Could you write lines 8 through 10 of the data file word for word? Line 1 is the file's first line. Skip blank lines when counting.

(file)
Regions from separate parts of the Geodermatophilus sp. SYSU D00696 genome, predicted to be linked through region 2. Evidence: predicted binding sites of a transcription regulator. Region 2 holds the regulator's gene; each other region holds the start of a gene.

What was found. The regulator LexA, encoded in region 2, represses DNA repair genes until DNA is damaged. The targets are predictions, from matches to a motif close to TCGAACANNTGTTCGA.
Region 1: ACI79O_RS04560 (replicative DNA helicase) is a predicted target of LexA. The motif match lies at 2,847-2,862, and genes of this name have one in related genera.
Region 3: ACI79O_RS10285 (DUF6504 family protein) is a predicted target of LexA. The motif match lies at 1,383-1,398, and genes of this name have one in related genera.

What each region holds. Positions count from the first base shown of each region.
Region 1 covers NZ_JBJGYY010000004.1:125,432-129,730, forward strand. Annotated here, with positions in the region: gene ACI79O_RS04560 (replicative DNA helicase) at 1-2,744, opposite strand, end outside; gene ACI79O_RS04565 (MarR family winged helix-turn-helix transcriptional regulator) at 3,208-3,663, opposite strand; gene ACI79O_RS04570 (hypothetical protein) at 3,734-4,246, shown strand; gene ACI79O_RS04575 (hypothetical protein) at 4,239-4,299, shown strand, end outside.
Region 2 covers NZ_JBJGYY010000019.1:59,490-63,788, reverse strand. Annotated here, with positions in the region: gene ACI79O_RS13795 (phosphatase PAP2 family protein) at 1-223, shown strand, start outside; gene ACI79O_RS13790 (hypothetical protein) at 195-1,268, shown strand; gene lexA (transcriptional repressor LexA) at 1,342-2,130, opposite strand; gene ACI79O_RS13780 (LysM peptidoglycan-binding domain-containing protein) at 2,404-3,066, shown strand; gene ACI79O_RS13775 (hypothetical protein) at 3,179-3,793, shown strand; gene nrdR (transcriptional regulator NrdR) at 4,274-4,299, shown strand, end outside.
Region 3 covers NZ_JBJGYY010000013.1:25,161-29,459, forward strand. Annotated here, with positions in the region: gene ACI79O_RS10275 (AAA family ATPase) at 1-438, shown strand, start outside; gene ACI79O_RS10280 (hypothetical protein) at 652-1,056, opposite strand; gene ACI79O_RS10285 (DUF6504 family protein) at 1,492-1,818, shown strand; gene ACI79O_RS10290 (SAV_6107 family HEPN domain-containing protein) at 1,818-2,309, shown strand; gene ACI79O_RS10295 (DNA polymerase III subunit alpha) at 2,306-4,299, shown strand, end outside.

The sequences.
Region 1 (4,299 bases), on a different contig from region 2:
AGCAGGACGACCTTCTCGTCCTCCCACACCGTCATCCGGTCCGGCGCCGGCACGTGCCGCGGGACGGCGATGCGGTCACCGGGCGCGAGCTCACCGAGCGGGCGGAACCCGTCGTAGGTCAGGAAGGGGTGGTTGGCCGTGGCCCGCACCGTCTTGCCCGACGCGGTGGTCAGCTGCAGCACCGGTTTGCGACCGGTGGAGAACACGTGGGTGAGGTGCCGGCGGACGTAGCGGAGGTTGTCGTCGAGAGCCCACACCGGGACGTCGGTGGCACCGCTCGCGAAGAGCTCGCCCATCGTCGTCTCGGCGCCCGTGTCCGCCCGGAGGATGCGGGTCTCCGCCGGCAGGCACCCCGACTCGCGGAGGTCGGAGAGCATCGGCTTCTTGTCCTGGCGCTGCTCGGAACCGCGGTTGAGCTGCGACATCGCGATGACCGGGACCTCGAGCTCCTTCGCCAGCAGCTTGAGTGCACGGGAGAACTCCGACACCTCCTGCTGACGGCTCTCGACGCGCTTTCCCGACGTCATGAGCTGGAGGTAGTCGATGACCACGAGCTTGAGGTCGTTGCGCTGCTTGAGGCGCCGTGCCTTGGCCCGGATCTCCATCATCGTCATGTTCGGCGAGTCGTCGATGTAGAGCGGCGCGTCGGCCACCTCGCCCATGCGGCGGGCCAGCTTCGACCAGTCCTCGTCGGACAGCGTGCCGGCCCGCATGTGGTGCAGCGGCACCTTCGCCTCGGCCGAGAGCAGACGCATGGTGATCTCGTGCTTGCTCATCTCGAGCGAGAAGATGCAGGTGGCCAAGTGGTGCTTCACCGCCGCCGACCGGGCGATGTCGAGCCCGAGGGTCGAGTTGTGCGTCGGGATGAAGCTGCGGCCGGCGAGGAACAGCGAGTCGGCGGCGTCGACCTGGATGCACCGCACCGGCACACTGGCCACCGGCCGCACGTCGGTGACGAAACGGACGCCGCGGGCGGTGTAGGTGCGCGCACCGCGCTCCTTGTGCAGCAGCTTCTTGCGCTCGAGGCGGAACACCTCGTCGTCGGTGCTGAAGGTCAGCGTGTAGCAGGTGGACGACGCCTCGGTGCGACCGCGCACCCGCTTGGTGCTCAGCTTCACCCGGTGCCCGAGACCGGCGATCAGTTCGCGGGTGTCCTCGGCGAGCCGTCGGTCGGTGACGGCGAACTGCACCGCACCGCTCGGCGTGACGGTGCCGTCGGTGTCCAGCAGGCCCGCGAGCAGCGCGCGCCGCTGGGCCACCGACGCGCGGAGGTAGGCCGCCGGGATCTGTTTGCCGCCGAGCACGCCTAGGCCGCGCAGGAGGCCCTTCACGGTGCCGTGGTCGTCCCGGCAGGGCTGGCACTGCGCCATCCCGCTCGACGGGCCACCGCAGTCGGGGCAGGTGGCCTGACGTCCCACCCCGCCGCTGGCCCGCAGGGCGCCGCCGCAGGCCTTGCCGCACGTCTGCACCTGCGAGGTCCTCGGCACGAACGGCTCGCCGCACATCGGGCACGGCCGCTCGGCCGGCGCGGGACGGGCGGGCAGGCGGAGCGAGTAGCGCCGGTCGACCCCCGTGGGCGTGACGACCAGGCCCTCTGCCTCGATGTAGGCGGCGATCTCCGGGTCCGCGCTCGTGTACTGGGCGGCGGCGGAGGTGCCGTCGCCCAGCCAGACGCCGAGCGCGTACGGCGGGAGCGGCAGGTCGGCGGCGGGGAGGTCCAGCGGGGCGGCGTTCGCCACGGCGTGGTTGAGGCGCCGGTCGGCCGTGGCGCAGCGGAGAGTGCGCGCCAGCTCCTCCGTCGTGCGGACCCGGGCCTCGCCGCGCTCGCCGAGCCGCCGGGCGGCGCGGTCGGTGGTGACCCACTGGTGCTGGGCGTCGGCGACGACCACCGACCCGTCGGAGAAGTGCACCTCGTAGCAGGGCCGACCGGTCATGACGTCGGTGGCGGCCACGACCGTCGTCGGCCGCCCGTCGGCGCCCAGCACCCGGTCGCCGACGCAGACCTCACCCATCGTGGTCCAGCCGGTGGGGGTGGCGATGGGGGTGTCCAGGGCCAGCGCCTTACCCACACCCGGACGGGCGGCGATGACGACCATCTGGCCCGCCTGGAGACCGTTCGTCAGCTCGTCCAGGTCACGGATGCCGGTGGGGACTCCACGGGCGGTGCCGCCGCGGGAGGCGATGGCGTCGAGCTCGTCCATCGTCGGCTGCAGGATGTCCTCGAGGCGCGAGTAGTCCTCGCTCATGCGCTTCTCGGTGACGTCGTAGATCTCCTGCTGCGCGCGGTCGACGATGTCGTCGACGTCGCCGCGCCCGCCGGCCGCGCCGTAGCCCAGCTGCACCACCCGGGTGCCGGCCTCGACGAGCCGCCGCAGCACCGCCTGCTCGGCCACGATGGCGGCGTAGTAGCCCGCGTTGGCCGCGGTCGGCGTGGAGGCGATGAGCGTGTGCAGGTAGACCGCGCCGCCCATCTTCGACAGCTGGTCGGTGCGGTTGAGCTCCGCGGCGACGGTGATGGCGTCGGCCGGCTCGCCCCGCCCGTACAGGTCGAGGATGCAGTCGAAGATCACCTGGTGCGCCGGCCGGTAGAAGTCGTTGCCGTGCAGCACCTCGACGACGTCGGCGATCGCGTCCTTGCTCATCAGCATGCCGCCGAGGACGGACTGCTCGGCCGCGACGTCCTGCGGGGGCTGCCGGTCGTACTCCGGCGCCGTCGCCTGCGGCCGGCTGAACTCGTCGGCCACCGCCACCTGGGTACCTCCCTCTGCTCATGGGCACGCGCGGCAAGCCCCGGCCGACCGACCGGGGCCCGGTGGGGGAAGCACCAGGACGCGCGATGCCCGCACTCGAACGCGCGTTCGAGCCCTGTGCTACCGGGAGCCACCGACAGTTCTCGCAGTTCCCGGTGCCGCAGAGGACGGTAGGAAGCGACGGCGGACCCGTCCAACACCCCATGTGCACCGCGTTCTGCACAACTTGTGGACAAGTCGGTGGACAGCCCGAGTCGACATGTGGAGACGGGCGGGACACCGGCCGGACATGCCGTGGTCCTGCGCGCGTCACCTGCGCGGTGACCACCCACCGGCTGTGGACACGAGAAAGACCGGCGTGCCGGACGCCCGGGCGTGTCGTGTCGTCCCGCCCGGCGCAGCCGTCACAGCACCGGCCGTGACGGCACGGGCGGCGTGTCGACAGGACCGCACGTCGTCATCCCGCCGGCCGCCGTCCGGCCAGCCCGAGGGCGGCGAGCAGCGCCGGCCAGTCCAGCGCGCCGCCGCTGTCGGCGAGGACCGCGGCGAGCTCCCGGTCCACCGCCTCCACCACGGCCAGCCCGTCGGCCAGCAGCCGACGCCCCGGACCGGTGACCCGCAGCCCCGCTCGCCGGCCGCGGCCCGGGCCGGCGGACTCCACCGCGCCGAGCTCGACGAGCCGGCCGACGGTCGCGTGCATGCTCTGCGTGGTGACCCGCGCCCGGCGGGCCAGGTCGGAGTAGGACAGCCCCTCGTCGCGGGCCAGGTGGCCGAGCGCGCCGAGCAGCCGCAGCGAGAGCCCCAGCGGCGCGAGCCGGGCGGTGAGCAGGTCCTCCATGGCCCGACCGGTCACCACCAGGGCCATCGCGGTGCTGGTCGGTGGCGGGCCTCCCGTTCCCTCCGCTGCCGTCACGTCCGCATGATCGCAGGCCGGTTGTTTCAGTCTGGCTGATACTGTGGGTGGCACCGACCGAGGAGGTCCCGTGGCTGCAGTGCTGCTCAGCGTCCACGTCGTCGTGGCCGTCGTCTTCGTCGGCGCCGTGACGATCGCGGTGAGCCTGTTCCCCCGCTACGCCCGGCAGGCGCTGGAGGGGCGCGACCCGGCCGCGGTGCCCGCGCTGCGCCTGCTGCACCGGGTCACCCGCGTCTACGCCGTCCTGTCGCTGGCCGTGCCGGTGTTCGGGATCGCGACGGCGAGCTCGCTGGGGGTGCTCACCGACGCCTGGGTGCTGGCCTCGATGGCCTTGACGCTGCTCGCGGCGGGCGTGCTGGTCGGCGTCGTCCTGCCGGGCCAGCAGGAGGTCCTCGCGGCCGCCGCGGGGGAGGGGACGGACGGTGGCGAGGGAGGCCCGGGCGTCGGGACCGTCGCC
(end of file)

Region 3 covers NZ_JBJGYY010000013.1:25,161-29,459, forward strand. Annotated here, with positions in the region: gene ACI79O_RS10275 (AAA family ATPase) at 1-438, shown strand, start outside; gene ACI79O_RS10280 (hypothetical protein) at 652-1,056, opposite strand; gene ACI79O_RS10285 (DUF6504 family protein) at 1,492-1,818, shown strand; gene ACI79O_RS10290 (SAV_6107 family HEPN domain-containing protein) at 1,818-2,309, shown strand; gene ACI79O_RS10295 (DNA polymerase III subunit alpha) at 2,306-4,299, shown strand, end outside.

The sequences.
Region 1 (4,299 bases), on a different contig from region 2: